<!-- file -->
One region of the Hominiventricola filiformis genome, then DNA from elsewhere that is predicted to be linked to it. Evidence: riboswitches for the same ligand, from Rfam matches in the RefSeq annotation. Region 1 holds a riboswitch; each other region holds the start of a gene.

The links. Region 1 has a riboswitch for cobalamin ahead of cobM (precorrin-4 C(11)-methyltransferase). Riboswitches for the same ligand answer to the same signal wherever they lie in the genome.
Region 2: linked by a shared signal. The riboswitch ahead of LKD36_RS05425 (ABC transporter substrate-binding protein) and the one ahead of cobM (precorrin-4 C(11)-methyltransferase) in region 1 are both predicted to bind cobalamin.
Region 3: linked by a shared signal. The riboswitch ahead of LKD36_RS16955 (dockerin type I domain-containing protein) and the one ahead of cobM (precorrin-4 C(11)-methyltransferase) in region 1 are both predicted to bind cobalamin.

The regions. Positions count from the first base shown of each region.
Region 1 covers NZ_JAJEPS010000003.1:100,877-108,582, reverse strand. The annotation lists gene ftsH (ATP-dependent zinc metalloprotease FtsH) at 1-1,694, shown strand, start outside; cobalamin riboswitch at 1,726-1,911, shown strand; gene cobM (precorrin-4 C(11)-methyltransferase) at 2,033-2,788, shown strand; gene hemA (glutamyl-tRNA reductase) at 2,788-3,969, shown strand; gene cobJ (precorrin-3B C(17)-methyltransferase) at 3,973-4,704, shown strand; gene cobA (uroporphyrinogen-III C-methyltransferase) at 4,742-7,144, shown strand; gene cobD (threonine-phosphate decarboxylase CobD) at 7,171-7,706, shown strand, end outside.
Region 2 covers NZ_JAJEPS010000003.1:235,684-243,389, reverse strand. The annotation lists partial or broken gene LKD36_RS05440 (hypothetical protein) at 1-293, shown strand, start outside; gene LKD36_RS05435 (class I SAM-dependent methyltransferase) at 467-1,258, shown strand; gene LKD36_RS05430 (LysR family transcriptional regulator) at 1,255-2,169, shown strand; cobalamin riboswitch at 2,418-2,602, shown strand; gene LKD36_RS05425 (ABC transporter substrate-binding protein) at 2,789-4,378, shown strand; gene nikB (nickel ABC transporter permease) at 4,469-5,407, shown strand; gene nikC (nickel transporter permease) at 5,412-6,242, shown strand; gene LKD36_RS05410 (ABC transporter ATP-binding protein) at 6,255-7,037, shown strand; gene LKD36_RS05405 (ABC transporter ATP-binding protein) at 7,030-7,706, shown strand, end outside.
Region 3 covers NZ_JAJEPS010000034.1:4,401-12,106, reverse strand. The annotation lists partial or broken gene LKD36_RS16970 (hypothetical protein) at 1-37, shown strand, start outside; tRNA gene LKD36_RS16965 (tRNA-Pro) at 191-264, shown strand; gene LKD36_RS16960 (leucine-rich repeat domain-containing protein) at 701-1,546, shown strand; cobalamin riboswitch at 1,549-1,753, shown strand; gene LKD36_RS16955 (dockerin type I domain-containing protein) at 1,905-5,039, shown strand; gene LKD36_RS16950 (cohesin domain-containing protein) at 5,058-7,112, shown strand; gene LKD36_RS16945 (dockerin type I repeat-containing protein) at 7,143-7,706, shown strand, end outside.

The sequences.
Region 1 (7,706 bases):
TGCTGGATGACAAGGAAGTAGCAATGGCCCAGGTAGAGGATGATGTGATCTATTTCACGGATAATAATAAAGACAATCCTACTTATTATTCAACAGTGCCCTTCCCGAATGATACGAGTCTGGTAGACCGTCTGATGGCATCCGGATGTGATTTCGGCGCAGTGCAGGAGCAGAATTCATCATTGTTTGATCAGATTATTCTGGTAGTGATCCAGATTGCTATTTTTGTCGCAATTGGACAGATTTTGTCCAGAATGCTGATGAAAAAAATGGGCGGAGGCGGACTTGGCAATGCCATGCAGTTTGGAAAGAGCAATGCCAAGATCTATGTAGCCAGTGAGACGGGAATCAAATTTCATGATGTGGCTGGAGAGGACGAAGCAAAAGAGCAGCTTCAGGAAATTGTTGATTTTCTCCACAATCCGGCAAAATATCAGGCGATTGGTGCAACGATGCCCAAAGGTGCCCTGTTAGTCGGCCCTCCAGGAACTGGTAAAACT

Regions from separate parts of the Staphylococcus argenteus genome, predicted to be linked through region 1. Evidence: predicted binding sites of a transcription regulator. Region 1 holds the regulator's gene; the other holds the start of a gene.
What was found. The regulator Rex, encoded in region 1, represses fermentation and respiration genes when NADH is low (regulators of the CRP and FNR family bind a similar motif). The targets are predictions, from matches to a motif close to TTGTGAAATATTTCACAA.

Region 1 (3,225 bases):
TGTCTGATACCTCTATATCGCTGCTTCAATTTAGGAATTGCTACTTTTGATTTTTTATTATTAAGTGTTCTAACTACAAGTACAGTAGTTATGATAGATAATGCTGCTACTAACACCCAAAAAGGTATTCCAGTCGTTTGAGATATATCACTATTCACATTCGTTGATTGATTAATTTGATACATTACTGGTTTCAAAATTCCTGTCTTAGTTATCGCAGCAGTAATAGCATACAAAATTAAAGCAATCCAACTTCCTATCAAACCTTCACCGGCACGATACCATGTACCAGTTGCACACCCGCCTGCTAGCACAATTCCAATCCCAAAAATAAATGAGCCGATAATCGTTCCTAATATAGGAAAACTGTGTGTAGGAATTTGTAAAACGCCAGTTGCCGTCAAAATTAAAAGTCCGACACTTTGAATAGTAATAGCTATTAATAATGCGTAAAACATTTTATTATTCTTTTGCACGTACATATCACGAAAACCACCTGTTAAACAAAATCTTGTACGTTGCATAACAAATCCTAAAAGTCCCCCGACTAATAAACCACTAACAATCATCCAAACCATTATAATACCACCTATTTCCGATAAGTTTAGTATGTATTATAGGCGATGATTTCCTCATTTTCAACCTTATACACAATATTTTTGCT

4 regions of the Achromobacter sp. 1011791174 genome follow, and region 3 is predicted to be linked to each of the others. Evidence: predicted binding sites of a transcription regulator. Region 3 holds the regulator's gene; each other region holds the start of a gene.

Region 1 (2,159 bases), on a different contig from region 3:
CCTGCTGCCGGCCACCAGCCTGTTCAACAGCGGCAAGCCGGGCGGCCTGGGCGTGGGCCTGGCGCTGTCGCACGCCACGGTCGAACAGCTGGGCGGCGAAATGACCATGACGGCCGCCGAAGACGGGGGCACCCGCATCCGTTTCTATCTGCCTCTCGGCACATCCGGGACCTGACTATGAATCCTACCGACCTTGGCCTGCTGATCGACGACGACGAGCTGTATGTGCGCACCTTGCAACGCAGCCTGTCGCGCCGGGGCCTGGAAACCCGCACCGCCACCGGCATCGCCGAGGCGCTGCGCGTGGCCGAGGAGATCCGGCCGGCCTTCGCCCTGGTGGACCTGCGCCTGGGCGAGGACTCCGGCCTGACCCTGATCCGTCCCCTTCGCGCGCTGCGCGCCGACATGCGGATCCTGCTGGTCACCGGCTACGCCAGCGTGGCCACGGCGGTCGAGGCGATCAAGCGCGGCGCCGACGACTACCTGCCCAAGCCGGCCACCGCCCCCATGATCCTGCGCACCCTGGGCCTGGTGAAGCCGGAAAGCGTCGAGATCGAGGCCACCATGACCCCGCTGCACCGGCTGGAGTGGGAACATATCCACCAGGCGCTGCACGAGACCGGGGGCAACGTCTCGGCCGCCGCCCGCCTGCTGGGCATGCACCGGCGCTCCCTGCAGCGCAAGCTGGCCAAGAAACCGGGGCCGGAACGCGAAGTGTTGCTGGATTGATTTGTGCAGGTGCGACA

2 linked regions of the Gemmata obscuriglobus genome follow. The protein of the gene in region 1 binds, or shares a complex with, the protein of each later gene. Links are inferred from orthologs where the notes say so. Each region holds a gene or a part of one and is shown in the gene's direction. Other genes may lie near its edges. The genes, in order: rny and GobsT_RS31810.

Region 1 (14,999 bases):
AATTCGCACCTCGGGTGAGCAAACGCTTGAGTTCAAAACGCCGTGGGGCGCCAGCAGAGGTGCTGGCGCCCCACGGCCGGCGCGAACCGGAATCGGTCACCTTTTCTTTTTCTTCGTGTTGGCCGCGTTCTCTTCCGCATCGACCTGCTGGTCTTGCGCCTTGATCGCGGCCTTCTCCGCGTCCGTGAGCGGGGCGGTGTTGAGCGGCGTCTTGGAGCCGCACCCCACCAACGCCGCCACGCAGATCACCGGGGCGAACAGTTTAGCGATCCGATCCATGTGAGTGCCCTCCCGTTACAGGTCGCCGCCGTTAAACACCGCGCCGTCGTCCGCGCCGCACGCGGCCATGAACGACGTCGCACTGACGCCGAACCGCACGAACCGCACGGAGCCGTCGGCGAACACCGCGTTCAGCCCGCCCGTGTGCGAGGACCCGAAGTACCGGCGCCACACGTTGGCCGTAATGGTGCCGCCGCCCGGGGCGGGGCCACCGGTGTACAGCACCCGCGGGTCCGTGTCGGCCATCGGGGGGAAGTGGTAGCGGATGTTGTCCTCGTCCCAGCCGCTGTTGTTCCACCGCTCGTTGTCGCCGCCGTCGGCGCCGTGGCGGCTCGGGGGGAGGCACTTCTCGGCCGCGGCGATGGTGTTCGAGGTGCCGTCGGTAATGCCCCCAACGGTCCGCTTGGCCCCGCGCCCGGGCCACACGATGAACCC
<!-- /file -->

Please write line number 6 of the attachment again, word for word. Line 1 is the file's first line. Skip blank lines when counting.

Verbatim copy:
Region 1 covers NZ_JAJEPS010000003.1:100,877-108,582, reverse strand. The annotation lists gene ftsH (ATP-dependent zinc metalloprotease FtsH) at 1-1,694, shown strand, start outside; cobalamin riboswitch at 1,726-1,911, shown strand; gene cobM (precorrin-4 C(11)-methyltransferase) at 2,033-2,788, shown strand; gene hemA (glutamyl-tRNA reductase) at 2,788-3,969, shown strand; gene cobJ (precorrin-3B C(17)-methyltransferase) at 3,973-4,704, shown strand; gene cobA (uroporphyrinogen-III C-methyltransferase) at 4,742-7,144, shown strand; gene cobD (threonine-phosphate decarboxylase CobD) at 7,171-7,706, shown strand, end outside.